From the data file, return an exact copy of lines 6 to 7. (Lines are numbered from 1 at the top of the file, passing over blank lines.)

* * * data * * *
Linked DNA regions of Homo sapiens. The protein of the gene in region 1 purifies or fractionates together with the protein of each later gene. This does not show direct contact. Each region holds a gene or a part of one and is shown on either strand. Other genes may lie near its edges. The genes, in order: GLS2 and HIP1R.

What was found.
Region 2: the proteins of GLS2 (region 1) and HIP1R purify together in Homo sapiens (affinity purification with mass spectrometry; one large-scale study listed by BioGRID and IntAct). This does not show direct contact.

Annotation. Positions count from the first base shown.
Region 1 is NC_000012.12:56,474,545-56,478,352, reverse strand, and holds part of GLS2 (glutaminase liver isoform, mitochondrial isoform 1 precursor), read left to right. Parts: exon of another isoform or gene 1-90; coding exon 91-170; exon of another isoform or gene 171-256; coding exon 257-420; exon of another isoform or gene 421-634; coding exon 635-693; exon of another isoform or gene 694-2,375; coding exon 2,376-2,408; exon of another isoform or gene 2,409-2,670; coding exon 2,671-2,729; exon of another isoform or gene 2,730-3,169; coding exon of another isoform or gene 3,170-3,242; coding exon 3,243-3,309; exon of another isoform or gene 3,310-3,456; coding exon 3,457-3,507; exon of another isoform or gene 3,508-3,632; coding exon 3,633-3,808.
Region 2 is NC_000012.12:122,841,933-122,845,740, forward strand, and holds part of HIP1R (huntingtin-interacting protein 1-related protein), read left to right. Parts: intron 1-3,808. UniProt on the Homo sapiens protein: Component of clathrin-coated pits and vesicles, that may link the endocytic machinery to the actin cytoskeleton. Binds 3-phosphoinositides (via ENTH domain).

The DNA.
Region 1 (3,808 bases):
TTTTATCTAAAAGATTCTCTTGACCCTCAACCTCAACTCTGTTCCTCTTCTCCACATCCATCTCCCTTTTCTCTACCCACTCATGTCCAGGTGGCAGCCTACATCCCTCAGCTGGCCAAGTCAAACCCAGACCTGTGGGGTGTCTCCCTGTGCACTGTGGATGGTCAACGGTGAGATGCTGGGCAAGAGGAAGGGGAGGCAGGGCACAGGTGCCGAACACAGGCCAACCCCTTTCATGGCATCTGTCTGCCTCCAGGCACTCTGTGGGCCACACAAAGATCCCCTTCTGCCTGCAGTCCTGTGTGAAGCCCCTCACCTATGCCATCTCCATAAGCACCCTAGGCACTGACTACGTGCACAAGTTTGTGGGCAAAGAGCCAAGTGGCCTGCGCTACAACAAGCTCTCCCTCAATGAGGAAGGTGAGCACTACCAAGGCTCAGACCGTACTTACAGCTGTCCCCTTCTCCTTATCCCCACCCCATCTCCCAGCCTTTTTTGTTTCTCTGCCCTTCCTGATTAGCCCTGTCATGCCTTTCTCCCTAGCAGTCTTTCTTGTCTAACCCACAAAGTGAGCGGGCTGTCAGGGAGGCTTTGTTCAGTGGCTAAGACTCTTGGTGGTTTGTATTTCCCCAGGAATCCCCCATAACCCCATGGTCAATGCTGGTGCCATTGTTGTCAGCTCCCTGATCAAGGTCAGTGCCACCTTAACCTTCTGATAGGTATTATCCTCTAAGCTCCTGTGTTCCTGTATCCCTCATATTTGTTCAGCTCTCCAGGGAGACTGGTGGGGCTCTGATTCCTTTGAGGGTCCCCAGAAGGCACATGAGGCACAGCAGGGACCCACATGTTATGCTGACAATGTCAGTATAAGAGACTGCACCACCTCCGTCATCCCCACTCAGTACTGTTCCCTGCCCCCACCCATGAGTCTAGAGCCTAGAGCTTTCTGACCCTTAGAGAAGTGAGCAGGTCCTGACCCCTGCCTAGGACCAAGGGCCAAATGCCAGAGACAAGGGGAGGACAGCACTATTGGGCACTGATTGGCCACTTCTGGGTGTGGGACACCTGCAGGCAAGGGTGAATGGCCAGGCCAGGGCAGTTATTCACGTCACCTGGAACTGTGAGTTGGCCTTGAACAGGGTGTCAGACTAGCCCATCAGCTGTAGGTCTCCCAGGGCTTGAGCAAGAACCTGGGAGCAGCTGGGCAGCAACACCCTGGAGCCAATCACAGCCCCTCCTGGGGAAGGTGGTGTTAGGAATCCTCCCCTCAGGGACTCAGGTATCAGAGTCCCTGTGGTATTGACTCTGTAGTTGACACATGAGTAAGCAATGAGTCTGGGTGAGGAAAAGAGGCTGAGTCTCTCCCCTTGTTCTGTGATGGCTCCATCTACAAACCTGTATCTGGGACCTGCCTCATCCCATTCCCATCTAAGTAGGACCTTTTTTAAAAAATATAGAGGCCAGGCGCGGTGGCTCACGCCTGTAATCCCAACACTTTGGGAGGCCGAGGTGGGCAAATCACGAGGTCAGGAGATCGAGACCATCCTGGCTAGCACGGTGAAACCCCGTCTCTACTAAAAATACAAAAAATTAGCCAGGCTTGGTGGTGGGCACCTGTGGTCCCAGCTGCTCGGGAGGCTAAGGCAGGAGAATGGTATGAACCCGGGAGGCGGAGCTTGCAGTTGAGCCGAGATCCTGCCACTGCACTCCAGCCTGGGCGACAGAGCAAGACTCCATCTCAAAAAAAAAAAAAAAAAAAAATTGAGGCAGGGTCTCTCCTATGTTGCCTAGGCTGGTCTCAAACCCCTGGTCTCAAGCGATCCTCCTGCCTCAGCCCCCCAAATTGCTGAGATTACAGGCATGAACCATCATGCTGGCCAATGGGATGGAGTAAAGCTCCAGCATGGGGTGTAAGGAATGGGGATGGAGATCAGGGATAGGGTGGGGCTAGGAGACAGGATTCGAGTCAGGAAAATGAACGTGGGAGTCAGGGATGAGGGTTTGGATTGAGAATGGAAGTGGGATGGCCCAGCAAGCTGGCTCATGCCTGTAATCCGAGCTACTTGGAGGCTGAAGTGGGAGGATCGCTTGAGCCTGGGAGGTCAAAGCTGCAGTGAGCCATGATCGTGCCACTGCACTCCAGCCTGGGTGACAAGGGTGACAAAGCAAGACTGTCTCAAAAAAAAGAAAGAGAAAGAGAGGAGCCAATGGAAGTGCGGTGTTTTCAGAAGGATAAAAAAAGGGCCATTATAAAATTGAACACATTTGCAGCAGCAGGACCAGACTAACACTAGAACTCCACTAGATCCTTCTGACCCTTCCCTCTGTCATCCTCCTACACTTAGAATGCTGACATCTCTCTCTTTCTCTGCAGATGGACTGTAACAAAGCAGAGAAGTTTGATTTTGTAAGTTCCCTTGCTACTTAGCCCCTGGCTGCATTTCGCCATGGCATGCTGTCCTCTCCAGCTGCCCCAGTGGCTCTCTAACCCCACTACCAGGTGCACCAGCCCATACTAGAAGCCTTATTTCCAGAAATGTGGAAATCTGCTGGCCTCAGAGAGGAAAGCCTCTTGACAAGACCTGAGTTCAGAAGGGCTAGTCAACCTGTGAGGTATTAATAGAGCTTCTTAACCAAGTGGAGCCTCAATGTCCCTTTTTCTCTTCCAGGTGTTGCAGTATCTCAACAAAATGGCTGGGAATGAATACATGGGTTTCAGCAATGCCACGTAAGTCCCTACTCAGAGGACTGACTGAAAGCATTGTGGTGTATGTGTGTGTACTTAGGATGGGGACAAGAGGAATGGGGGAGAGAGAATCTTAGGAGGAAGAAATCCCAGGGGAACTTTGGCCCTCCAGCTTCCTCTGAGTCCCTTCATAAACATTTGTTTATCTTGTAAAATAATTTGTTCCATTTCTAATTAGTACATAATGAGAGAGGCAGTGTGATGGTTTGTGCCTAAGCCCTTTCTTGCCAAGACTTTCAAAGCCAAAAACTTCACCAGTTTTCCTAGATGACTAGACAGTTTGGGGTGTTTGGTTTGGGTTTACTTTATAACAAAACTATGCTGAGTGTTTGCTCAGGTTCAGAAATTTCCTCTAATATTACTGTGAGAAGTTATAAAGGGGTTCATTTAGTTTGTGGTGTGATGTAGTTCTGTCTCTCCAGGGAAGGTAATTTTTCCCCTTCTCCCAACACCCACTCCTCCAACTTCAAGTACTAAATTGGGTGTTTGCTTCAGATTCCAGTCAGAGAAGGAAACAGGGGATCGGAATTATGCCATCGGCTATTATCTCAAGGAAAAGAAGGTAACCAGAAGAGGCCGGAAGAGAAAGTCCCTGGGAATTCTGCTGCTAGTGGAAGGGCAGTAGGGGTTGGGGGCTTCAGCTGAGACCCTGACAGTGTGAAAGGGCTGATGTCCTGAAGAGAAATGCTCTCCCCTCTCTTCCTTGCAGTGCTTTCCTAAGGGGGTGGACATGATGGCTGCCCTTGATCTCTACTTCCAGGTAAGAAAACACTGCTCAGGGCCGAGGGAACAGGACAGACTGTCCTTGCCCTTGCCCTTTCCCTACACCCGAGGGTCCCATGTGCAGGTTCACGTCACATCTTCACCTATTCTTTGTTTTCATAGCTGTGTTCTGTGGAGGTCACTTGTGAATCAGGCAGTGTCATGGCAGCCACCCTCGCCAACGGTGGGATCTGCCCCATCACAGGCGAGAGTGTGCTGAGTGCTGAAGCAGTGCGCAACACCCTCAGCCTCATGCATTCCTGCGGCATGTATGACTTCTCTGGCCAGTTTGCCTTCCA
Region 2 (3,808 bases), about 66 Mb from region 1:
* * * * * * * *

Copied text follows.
Region 2 is NC_000012.12:122,841,933-122,845,740, forward strand, and holds part of HIP1R (huntingtin-interacting protein 1-related protein), read left to right. Parts: intron 1-3,808. UniProt on the Homo sapiens protein: Component of clathrin-coated pits and vesicles, that may link the endocytic machinery to the actin cytoskeleton. Binds 3-phosphoinositides (via ENTH domain).

The DNA.